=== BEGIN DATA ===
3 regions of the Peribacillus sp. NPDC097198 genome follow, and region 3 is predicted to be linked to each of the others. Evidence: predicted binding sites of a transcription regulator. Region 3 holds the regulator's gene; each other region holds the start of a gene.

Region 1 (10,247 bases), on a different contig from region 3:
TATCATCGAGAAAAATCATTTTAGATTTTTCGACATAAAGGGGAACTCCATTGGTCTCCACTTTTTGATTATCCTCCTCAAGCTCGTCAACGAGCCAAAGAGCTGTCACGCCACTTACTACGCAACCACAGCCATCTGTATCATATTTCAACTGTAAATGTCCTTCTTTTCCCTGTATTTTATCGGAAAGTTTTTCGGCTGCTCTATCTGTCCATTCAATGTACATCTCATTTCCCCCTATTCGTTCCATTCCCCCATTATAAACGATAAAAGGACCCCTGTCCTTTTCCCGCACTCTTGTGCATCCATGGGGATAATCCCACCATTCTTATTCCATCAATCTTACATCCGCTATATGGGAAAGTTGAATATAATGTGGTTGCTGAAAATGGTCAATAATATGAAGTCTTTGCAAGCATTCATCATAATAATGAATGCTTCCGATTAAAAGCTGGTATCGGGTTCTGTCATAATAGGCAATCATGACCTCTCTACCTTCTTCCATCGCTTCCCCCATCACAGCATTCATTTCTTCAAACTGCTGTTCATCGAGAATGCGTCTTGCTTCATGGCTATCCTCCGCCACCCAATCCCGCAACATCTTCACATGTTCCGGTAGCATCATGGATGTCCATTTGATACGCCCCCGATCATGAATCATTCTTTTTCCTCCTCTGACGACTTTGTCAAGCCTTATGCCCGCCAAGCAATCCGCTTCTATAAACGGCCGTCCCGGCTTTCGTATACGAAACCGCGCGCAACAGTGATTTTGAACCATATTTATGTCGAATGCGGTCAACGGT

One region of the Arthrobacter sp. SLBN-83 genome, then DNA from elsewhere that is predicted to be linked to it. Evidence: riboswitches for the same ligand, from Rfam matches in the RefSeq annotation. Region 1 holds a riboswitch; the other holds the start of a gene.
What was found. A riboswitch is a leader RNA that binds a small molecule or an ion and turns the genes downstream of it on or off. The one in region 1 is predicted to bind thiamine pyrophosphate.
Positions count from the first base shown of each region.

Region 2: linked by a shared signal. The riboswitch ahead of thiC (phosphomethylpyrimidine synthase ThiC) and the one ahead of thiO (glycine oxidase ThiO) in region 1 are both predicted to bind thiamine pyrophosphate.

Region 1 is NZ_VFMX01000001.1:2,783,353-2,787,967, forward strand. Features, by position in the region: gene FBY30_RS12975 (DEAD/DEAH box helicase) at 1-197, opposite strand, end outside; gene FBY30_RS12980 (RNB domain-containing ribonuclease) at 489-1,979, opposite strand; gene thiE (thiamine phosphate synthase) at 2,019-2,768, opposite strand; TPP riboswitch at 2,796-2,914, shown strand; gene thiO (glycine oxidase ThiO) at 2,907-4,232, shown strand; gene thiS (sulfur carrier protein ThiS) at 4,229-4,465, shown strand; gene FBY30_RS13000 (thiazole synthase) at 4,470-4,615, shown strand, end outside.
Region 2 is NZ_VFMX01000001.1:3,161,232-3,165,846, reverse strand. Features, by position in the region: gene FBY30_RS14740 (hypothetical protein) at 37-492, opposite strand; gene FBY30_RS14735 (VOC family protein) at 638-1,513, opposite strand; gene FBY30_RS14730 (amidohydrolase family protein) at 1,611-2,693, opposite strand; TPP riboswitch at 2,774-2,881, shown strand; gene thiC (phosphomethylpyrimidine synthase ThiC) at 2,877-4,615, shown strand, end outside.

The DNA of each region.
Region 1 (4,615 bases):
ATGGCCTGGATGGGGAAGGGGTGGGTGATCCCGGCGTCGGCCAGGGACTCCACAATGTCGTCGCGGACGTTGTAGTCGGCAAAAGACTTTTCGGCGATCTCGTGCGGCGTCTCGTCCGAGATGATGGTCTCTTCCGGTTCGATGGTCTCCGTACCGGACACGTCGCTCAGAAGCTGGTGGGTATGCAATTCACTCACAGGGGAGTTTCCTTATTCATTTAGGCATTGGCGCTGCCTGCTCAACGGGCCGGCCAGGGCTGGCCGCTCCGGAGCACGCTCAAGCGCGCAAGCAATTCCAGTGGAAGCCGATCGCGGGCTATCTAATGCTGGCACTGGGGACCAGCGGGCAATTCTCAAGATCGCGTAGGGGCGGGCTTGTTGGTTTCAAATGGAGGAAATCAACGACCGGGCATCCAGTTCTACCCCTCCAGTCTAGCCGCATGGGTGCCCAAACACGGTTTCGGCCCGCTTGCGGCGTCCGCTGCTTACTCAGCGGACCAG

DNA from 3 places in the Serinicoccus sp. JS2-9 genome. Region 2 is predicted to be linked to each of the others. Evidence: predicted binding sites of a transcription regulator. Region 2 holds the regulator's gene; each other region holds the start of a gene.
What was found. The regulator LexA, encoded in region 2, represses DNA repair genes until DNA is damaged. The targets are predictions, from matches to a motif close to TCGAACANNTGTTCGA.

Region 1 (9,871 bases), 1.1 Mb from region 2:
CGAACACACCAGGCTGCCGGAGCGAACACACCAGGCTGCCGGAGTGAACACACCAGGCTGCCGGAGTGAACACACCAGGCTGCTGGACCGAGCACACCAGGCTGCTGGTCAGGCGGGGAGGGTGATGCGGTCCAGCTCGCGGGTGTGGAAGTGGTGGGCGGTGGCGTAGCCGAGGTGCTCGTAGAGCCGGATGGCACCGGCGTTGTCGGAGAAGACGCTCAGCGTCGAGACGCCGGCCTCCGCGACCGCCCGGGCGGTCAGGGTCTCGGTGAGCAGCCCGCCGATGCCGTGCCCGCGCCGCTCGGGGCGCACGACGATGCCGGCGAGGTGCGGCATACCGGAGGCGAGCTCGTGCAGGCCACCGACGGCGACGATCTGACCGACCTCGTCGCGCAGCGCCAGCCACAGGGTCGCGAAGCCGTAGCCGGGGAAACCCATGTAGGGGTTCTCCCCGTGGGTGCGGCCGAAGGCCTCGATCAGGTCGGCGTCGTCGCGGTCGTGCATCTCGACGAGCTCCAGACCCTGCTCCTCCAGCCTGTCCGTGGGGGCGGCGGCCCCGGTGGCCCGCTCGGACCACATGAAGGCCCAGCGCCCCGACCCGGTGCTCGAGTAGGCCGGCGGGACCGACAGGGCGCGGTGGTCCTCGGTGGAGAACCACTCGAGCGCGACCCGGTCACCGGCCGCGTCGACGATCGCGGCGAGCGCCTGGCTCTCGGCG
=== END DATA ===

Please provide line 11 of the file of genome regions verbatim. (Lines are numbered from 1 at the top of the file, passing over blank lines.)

Region 1 (4,615 bases):